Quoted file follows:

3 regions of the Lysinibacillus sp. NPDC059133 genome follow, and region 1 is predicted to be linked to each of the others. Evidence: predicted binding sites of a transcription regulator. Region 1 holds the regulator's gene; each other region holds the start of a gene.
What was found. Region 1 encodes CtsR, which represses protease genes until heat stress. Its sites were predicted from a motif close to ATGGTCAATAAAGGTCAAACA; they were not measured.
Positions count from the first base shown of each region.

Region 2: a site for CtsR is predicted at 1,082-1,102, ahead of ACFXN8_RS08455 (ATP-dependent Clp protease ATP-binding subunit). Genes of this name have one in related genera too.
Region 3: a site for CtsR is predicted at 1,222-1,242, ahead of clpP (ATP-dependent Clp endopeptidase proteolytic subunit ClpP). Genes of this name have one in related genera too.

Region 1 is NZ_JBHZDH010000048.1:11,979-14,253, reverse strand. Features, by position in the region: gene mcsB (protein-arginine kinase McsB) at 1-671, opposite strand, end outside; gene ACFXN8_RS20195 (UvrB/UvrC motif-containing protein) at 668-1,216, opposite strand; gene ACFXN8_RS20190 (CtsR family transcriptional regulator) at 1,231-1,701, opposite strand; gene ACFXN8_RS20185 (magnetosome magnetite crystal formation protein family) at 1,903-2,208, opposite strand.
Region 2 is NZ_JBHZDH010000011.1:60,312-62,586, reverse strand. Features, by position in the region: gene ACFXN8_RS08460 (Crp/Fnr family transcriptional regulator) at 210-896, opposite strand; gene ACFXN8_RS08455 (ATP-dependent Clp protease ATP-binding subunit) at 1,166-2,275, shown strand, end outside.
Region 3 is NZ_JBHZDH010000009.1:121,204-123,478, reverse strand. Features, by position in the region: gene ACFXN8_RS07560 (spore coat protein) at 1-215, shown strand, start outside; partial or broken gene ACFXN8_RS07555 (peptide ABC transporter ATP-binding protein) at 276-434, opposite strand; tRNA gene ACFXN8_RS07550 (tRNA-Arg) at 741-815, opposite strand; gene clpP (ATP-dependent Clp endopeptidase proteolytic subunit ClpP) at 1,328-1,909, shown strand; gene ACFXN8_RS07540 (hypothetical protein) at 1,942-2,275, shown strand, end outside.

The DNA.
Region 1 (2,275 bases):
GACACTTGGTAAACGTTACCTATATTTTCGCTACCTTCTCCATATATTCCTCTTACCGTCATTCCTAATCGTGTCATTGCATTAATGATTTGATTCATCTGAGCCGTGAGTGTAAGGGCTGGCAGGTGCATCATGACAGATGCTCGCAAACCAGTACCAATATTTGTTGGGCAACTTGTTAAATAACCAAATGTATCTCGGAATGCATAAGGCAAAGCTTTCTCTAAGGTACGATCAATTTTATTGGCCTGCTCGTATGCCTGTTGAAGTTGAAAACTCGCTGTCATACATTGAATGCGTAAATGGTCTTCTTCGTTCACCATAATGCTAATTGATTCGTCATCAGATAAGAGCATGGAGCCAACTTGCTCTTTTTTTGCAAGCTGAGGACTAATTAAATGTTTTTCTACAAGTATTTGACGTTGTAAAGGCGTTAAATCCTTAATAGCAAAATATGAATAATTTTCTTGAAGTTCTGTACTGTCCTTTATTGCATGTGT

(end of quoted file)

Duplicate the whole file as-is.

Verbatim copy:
3 regions of the Lysinibacillus sp. NPDC059133 genome follow, and region 1 is predicted to be linked to each of the others. Evidence: predicted binding sites of a transcription regulator. Region 1 holds the regulator's gene; each other region holds the start of a gene.
What was found. Region 1 encodes CtsR, which represses protease genes until heat stress. Its sites were predicted from a motif close to ATGGTCAATAAAGGTCAAACA; they were not measured.
Positions count from the first base shown of each region.

Region 2: a site for CtsR is predicted at 1,082-1,102, ahead of ACFXN8_RS08455 (ATP-dependent Clp protease ATP-binding subunit). Genes of this name have one in related genera too.
Region 3: a site for CtsR is predicted at 1,222-1,242, ahead of clpP (ATP-dependent Clp endopeptidase proteolytic subunit ClpP). Genes of this name have one in related genera too.

Region 1 is NZ_JBHZDH010000048.1:11,979-14,253, reverse strand. Features, by position in the region: gene mcsB (protein-arginine kinase McsB) at 1-671, opposite strand, end outside; gene ACFXN8_RS20195 (UvrB/UvrC motif-containing protein) at 668-1,216, opposite strand; gene ACFXN8_RS20190 (CtsR family transcriptional regulator) at 1,231-1,701, opposite strand; gene ACFXN8_RS20185 (magnetosome magnetite crystal formation protein family) at 1,903-2,208, opposite strand.
Region 2 is NZ_JBHZDH010000011.1:60,312-62,586, reverse strand. Features, by position in the region: gene ACFXN8_RS08460 (Crp/Fnr family transcriptional regulator) at 210-896, opposite strand; gene ACFXN8_RS08455 (ATP-dependent Clp protease ATP-binding subunit) at 1,166-2,275, shown strand, end outside.
Region 3 is NZ_JBHZDH010000009.1:121,204-123,478, reverse strand. Features, by position in the region: gene ACFXN8_RS07560 (spore coat protein) at 1-215, shown strand, start outside; partial or broken gene ACFXN8_RS07555 (peptide ABC transporter ATP-binding protein) at 276-434, opposite strand; tRNA gene ACFXN8_RS07550 (tRNA-Arg) at 741-815, opposite strand; gene clpP (ATP-dependent Clp endopeptidase proteolytic subunit ClpP) at 1,328-1,909, shown strand; gene ACFXN8_RS07540 (hypothetical protein) at 1,942-2,275, shown strand, end outside.

The DNA.
Region 1 (2,275 bases):
GACACTTGGTAAACGTTACCTATATTTTCGCTACCTTCTCCATATATTCCTCTTACCGTCATTCCTAATCGTGTCATTGCATTAATGATTTGATTCATCTGAGCCGTGAGTGTAAGGGCTGGCAGGTGCATCATGACAGATGCTCGCAAACCAGTACCAATATTTGTTGGGCAACTTGTTAAATAACCAAATGTATCTCGGAATGCATAAGGCAAAGCTTTCTCTAAGGTACGATCAATTTTATTGGCCTGCTCGTATGCCTGTTGAAGTTGAAAACTCGCTGTCATACATTGAATGCGTAAATGGTCTTCTTCGTTCACCATAATGCTAATTGATTCGTCATCAGATAAGAGCATGGAGCCAACTTGCTCTTTTTTTGCAAGCTGAGGACTAATTAAATGTTTTTCTACAAGTATTTGACGTTGTAAAGGCGTTAAATCCTTAATAGCAAAATATGAATAATTTTCTTGAAGTTCTGTACTGTCCTTTATTGCATGTGT